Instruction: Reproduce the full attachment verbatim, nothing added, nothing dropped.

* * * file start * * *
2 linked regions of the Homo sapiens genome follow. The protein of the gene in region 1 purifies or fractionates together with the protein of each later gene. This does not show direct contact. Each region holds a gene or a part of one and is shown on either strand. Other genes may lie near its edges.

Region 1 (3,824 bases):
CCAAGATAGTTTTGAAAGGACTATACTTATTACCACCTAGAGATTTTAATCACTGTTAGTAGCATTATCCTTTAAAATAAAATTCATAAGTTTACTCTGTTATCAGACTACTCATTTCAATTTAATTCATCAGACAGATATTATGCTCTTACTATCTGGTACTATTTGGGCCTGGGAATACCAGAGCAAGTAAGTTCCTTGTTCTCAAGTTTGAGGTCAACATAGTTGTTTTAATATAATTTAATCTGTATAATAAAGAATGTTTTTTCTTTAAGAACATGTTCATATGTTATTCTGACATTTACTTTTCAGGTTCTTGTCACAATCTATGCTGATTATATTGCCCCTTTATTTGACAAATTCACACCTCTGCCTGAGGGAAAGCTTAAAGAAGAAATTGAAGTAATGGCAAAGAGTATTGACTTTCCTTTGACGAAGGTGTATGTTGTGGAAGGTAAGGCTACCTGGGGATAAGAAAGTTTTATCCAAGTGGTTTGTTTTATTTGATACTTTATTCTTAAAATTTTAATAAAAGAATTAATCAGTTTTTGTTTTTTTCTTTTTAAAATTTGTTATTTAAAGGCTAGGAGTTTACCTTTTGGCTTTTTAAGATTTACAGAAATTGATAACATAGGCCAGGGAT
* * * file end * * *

2 linked regions of the Homo sapiens genome follow. The protein of the gene in region 1 purifies or fractionates together with the protein of each later gene. This does not show direct contact. Each region holds a gene or a part of one and is shown on either strand. Other genes may lie near its edges.

Region 1 (3,824 bases):
CCAAGATAGTTTTGAAAGGACTATACTTATTACCACCTAGAGATTTTAATCACTGTTAGTAGCATTATCCTTTAAAATAAAATTCATAAGTTTACTCTGTTATCAGACTACTCATTTCAATTTAATTCATCAGACAGATATTATGCTCTTACTATCTGGTACTATTTGGGCCTGGGAATACCAGAGCAAGTAAGTTCCTTGTTCTCAAGTTTGAGGTCAACATAGTTGTTTTAATATAATTTAATCTGTATAATAAAGAATGTTTTTTCTTTAAGAACATGTTCATATGTTATTCTGACATTTACTTTTCAGGTTCTTGTCACAATCTATGCTGATTATATTGCCCCTTTATTTGACAAATTCACACCTCTGCCTGAGGGAAAGCTTAAAGAAGAAATTGAAGTAATGGCAAAGAGTATTGACTTTCCTTTGACGAAGGTGTATGTTGTGGAAGGTAAGGCTACCTGGGGATAAGAAAGTTTTATCCAAGTGGTTTGTTTTATTTGATACTTTATTCTTAAAATTTTAATAAAAGAATTAATCAGTTTTTGTTTTTTTCTTTTTAAAATTTGTTATTTAAAGGCTAGGAGTTTACCTTTTGGCTTTTTAAGATTTACAGAAATTGATAACATAGGCCAGGGAT